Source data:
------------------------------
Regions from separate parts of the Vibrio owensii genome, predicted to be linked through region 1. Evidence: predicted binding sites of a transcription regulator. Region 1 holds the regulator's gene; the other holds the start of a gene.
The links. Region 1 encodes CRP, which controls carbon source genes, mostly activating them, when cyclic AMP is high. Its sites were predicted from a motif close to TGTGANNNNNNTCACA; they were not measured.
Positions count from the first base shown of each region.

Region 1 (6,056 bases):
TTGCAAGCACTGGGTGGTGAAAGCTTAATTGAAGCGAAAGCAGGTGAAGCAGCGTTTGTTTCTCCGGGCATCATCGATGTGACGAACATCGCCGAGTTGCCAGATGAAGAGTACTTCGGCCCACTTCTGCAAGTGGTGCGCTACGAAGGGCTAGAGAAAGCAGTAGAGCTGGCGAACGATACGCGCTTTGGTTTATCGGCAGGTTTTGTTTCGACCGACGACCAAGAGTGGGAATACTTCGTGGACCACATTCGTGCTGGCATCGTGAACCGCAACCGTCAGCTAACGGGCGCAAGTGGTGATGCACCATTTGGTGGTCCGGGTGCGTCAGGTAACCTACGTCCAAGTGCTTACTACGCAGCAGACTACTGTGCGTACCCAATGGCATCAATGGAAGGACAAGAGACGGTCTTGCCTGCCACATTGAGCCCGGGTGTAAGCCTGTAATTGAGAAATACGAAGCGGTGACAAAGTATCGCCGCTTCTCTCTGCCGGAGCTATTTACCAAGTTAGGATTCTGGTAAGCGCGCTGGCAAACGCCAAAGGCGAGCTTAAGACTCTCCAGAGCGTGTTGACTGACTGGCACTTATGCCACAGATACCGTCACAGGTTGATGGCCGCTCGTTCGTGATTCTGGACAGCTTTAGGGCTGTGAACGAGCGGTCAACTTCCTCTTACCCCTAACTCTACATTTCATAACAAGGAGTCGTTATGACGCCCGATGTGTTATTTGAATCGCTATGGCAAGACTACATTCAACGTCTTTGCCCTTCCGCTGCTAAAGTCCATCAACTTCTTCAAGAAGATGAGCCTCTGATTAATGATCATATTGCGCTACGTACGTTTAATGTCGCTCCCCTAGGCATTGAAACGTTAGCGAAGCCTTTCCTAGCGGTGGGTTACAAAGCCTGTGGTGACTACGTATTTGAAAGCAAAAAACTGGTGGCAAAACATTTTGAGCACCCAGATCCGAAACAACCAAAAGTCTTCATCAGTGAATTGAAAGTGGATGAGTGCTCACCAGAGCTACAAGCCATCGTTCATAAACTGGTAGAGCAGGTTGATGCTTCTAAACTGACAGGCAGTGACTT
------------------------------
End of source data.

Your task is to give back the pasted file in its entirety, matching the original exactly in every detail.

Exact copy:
Regions from separate parts of the Vibrio owensii genome, predicted to be linked through region 1. Evidence: predicted binding sites of a transcription regulator. Region 1 holds the regulator's gene; the other holds the start of a gene.
The links. Region 1 encodes CRP, which controls carbon source genes, mostly activating them, when cyclic AMP is high. Its sites were predicted from a motif close to TGTGANNNNNNTCACA; they were not measured.
Positions count from the first base shown of each region.

Region 1 (6,056 bases):
TTGCAAGCACTGGGTGGTGAAAGCTTAATTGAAGCGAAAGCAGGTGAAGCAGCGTTTGTTTCTCCGGGCATCATCGATGTGACGAACATCGCCGAGTTGCCAGATGAAGAGTACTTCGGCCCACTTCTGCAAGTGGTGCGCTACGAAGGGCTAGAGAAAGCAGTAGAGCTGGCGAACGATACGCGCTTTGGTTTATCGGCAGGTTTTGTTTCGACCGACGACCAAGAGTGGGAATACTTCGTGGACCACATTCGTGCTGGCATCGTGAACCGCAACCGTCAGCTAACGGGCGCAAGTGGTGATGCACCATTTGGTGGTCCGGGTGCGTCAGGTAACCTACGTCCAAGTGCTTACTACGCAGCAGACTACTGTGCGTACCCAATGGCATCAATGGAAGGACAAGAGACGGTCTTGCCTGCCACATTGAGCCCGGGTGTAAGCCTGTAATTGAGAAATACGAAGCGGTGACAAAGTATCGCCGCTTCTCTCTGCCGGAGCTATTTACCAAGTTAGGATTCTGGTAAGCGCGCTGGCAAACGCCAAAGGCGAGCTTAAGACTCTCCAGAGCGTGTTGACTGACTGGCACTTATGCCACAGATACCGTCACAGGTTGATGGCCGCTCGTTCGTGATTCTGGACAGCTTTAGGGCTGTGAACGAGCGGTCAACTTCCTCTTACCCCTAACTCTACATTTCATAACAAGGAGTCGTTATGACGCCCGATGTGTTATTTGAATCGCTATGGCAAGACTACATTCAACGTCTTTGCCCTTCCGCTGCTAAAGTCCATCAACTTCTTCAAGAAGATGAGCCTCTGATTAATGATCATATTGCGCTACGTACGTTTAATGTCGCTCCCCTAGGCATTGAAACGTTAGCGAAGCCTTTCCTAGCGGTGGGTTACAAAGCCTGTGGTGACTACGTATTTGAAAGCAAAAAACTGGTGGCAAAACATTTTGAGCACCCAGATCCGAAACAACCAAAAGTCTTCATCAGTGAATTGAAAGTGGATGAGTGCTCACCAGAGCTACAAGCCATCGTTCATAAACTGGTAGAGCAGGTTGATGCTTCTAAACTGACAGGCAGTGACTT